We have implemented the FRBNY DSGE model in a free and open-source language called Julia. The code is posted here on GitHub, a public repository hosting service. This effort is the result of a collaboration between New York Fed staff and folks from the QuantEcon project, whose aim is to coordinate development of high performance open-source code for quantitative economic modeling.
You may wonder why we wrote our code, which was originally in MATLAB and made available here, in Julia. MATLAB is a widely used, mature programming language that has served our purposes very well for many years. However, Julia has two main advantages from our perspective. First, as free software, Julia is more accessible to users from academic institutions or organizations without the resources for purchasing a license. Now anyone, from Kathmandu to Timbuktu, can run our code at no cost. Second, as the models that we use for forecasting and policy analysis grow more complicated, we need a language that can perform computations at a high speed. Julia boasts performance as fast as that of languages like C or Fortran, and is still simple to learn. (Read this post, written by the creators of the language, to understand why Julia fits the bill.) We want to address hard questions with our models—from understanding financial markets developments to modeling households’ heterogeneity—and we can do so only if we are close to the frontier of programming.
We tested our code and found that the model estimation is about ten times faster with Julia than before, a very large improvement. Our ports (computer lingo for “translations”) of certain algorithms, such as Chris Sims’s gensys (which computes the model solution), also ran about six times faster in Julia than the MATLAB versions we had previously used. (These results should not be interpreted as a broad assessment of the speed of Julia relative to MATLAB, as they apply only to the code we have written.) This document written by the New York Fed and QuantEcon collaborators, who did the real work on the port, documents the speed improvements and offers an overview of the hurdles encountered in the translation of a large codebase from one language to another. We hope it will be of use to other central banks and researchers embarking on similar projects.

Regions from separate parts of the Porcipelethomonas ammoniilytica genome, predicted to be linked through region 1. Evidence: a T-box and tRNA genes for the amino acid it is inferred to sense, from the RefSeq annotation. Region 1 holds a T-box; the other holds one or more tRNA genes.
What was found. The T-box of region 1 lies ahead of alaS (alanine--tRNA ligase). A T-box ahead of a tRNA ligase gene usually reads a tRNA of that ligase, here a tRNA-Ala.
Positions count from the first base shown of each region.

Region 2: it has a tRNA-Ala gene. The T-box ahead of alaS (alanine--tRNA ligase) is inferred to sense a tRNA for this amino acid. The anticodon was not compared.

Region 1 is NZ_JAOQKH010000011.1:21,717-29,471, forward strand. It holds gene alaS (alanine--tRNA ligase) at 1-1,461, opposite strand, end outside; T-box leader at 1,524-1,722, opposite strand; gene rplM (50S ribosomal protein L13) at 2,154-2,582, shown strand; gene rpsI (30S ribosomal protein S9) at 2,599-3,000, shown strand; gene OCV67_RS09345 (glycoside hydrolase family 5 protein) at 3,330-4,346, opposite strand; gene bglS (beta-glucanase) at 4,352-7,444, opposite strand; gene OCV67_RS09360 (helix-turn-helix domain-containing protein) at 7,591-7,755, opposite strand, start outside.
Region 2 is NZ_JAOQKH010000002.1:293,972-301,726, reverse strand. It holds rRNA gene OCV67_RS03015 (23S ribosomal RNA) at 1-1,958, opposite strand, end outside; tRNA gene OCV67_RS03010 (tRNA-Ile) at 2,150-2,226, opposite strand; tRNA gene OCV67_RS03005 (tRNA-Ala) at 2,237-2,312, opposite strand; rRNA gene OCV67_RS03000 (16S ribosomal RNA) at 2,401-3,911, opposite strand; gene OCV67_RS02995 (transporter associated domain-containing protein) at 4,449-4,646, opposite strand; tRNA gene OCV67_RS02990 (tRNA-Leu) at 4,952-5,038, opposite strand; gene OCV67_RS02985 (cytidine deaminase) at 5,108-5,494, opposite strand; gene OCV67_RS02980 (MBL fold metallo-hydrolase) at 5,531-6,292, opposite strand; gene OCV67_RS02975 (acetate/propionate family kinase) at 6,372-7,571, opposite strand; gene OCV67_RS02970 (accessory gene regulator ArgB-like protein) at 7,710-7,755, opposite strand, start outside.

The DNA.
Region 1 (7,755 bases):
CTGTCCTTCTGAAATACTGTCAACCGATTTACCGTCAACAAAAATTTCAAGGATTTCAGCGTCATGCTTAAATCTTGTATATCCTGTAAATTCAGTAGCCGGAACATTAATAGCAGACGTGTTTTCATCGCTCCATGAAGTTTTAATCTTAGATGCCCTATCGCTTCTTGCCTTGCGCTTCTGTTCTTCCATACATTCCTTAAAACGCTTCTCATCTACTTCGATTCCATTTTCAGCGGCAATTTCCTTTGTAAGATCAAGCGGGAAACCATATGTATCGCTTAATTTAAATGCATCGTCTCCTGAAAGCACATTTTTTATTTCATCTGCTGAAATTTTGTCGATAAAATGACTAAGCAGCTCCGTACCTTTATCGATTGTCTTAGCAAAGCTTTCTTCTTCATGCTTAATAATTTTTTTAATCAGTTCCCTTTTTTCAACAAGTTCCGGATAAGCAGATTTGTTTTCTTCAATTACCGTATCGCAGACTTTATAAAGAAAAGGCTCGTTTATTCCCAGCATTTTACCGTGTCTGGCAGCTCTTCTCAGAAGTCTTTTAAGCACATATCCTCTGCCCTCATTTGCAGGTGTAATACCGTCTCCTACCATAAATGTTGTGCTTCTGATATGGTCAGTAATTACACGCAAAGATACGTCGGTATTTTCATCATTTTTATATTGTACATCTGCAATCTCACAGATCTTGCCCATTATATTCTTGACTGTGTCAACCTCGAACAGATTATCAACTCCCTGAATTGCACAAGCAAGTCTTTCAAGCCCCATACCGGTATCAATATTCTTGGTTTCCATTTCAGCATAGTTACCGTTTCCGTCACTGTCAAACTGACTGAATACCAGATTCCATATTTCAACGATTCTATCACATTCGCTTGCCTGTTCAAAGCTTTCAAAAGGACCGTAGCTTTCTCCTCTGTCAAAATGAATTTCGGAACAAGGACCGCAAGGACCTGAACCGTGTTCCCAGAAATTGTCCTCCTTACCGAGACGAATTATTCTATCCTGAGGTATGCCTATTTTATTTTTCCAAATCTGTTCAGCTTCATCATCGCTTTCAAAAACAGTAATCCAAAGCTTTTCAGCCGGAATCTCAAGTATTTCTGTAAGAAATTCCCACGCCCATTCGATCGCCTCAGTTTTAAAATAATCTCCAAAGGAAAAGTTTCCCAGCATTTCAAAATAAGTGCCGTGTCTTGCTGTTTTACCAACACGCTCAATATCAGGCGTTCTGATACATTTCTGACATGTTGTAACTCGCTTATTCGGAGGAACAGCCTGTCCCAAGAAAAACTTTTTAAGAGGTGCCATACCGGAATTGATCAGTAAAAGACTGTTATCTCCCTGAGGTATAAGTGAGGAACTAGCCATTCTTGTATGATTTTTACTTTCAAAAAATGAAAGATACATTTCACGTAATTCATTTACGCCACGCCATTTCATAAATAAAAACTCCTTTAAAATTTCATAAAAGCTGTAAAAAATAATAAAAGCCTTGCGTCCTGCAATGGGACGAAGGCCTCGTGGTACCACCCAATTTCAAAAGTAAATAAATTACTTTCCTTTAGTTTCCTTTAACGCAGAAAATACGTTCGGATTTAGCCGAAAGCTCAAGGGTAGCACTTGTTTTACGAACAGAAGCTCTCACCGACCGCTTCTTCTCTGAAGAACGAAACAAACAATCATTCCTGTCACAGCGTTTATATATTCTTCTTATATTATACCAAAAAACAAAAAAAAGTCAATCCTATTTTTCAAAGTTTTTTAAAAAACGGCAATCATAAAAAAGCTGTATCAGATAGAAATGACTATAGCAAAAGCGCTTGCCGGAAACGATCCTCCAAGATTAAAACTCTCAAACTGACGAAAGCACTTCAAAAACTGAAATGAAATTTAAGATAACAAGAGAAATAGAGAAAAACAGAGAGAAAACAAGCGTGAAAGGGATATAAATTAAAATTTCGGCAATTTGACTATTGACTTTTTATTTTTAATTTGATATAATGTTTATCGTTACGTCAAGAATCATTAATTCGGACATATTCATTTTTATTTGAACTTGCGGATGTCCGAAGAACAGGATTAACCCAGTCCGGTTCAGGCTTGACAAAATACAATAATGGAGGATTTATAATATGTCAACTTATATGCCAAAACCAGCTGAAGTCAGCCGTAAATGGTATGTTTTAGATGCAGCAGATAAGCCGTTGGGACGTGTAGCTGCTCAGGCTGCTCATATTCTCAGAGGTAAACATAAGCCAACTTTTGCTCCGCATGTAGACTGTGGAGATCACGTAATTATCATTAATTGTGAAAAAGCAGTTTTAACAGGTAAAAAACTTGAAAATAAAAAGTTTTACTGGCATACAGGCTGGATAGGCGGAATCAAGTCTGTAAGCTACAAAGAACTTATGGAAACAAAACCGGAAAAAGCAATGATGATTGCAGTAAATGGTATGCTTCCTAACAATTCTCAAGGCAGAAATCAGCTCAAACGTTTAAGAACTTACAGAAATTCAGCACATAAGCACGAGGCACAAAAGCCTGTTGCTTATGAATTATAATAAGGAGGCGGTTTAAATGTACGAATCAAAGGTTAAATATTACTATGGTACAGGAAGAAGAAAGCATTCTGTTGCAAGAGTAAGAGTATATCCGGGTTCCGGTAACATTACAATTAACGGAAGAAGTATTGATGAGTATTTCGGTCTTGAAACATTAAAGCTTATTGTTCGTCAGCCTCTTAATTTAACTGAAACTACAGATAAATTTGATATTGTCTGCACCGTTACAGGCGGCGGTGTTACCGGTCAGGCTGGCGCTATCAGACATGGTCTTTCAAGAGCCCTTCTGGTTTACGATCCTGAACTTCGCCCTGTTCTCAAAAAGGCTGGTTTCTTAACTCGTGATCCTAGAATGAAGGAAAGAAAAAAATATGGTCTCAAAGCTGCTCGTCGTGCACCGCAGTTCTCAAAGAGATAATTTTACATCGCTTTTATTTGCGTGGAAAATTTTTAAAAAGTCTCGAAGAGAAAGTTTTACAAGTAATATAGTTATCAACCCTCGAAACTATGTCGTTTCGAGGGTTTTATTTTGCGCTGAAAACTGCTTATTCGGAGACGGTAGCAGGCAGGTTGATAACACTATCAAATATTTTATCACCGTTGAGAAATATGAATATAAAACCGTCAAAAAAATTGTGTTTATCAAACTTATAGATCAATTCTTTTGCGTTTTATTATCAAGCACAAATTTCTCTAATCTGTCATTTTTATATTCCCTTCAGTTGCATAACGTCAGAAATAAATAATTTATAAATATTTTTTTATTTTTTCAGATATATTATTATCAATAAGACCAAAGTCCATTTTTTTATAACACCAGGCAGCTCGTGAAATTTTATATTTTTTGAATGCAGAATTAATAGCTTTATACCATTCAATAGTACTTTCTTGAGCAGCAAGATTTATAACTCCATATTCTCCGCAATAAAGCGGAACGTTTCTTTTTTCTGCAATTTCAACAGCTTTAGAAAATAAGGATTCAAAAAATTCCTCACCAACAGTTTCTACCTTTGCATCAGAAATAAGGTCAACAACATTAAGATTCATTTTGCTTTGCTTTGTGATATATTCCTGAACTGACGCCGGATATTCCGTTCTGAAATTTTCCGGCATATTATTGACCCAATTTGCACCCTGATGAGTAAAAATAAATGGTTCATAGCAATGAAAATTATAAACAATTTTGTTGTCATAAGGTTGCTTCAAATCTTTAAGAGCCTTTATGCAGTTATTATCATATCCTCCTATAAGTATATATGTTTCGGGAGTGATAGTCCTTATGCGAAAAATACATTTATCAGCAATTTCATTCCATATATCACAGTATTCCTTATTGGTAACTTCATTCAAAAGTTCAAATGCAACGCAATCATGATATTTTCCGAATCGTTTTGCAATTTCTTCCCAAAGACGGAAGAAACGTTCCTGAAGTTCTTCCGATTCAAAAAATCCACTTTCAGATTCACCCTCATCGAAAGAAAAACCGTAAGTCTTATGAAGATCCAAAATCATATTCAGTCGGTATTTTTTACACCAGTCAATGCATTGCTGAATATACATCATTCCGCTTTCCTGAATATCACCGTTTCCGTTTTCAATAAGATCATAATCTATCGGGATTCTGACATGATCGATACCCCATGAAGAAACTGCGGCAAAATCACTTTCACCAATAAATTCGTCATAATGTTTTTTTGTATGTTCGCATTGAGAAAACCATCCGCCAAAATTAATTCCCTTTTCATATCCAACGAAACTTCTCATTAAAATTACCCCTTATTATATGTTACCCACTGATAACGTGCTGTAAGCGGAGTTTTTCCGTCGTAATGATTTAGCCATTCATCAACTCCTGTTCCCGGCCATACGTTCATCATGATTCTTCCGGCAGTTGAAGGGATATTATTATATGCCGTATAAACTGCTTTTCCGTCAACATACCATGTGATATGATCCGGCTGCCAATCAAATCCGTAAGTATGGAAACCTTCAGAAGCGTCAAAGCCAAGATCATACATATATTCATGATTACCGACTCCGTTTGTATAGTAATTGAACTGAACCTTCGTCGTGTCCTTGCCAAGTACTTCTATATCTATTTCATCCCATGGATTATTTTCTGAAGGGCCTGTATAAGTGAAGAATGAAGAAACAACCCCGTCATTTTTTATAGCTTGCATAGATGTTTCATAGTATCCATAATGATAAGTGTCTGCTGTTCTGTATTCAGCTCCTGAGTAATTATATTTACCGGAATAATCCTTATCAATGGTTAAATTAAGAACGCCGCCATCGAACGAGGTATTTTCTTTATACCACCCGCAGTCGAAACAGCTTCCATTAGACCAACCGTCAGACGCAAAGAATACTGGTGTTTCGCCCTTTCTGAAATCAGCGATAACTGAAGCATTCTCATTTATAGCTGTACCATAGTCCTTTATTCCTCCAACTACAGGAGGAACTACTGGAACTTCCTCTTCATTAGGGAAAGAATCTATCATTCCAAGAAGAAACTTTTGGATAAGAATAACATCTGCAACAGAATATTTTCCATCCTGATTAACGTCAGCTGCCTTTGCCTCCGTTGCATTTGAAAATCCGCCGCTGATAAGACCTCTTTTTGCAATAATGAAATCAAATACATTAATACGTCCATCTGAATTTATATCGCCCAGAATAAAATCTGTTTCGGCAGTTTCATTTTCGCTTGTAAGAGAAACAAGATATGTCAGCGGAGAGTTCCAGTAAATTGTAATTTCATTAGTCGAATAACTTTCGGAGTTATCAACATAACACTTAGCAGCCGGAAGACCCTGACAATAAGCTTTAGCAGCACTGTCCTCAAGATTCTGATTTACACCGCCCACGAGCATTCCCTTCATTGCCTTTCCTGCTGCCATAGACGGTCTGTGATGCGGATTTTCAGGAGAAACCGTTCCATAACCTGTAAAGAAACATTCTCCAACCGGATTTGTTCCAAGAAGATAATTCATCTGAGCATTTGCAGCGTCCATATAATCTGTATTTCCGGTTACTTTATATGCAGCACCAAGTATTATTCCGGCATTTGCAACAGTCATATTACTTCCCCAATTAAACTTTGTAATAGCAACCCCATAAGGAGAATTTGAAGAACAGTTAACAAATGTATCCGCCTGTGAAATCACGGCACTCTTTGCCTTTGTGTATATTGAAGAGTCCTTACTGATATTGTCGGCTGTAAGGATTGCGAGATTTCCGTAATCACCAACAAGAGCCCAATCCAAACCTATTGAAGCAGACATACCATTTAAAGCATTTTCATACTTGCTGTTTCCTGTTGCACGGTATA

We posted our code on GitHub because it is a natural home for open-source projects like ours. Anyone can easily download the code and—most importantly from our point of view—offer suggestions on how to improve it by posting enhanced versions and extensions of our routines. This release also provides an opportunity for the research community to experiment with an open-source, large-scale dynamic stochastic general equilibrium (DSGE) model that is actively used in a research and policy setting. The point of collaborative programming goes beyond the joy of sharing; it is a form of “model validation.” We constantly test the accuracy of our code (and the process of translation into Julia led to yet another line-by-line examination), but we also believe that the best way of making sure that the code is accurate is by letting the rest of the world be our reviewers. If there are inaccuracies or inefficiencies, somebody will find them. If there is a way to make the code faster, somebody will suggest it.
Finally, we want to thank our friends from QuantEcon, Zac Cranko, Spencer Lyon, and Pablo Winant, who worked elbow to elbow on the code with our staff, as well as John Stachurski, who made the collaboration possible. We are not done with this project: what we posted was just the DSGE model estimation part of the code, and a lot more is yet to come. Check out our code, and stay tuned!
The views expressed in this post are those of the authors and do not necessarily reflect the position of the Federal Reserve Bank of New York or the Federal Reserve System. Any errors or omissions are the responsibility of the authors.
This post reflects the experience of the authors with Julia and MATLAB and does not represent an endorsement by the Federal Reserve Bank of New York or the Federal Reserve System of any particular product or service.
Marco Del Negro is an assistant vice president in the Federal Reserve Bank of New York’s Research and Statistics Group.
Marc Giannoni is an assistant vice president in the Bank’s Research and Statistics Group.
Pearl Li is a undergraduate at the Wharton School of the University of Pennsylvania, and was a summer intern in the Group during the summer of 2015.
Erica Moszkowski is a research analyst in the Group.
Micah Smith is a senior research analyst in the Group.
Excellent! Open code that runs on a multiplatform, free language. This is the kind of initiative that will make empirical economics move forward. Thanks!
It looks like you are using the inverse of the Hessian at the posterior mode as an (initial) proposal covariance. Have you tried scaling this, as in Roberts and Rosenthal, “Examples of adaptive MCMC” (2009)? Not sure if this will help if you’re modifying the proposal later. Also, it looks like you can evaluate the Hessian of your posterior at an arbitrary point, not just the mode. Have you considered using a Hessian-exploiting version of Metropolis-Hastings, like stochastic Newton (e.g. arXiv:stat/1502.02008)?
I think this is exciting on two dimensions. First, as one of the co-inventors of Julia, I am really glad to see Julia being used by researchers at the NY Fed. This is a dream come true – these are the kinds of things we imagined Julia will enable. Secondly, and perhaps even more important, is the fact that the DSGE code is open sourced. Increasingly, as results from complex codebases feed into decision making and policy, it is great to have a robust body of open source code that can be examined by anyone. I personally hope to see more central banks open sourcing their work and collaborating on foundational libraries.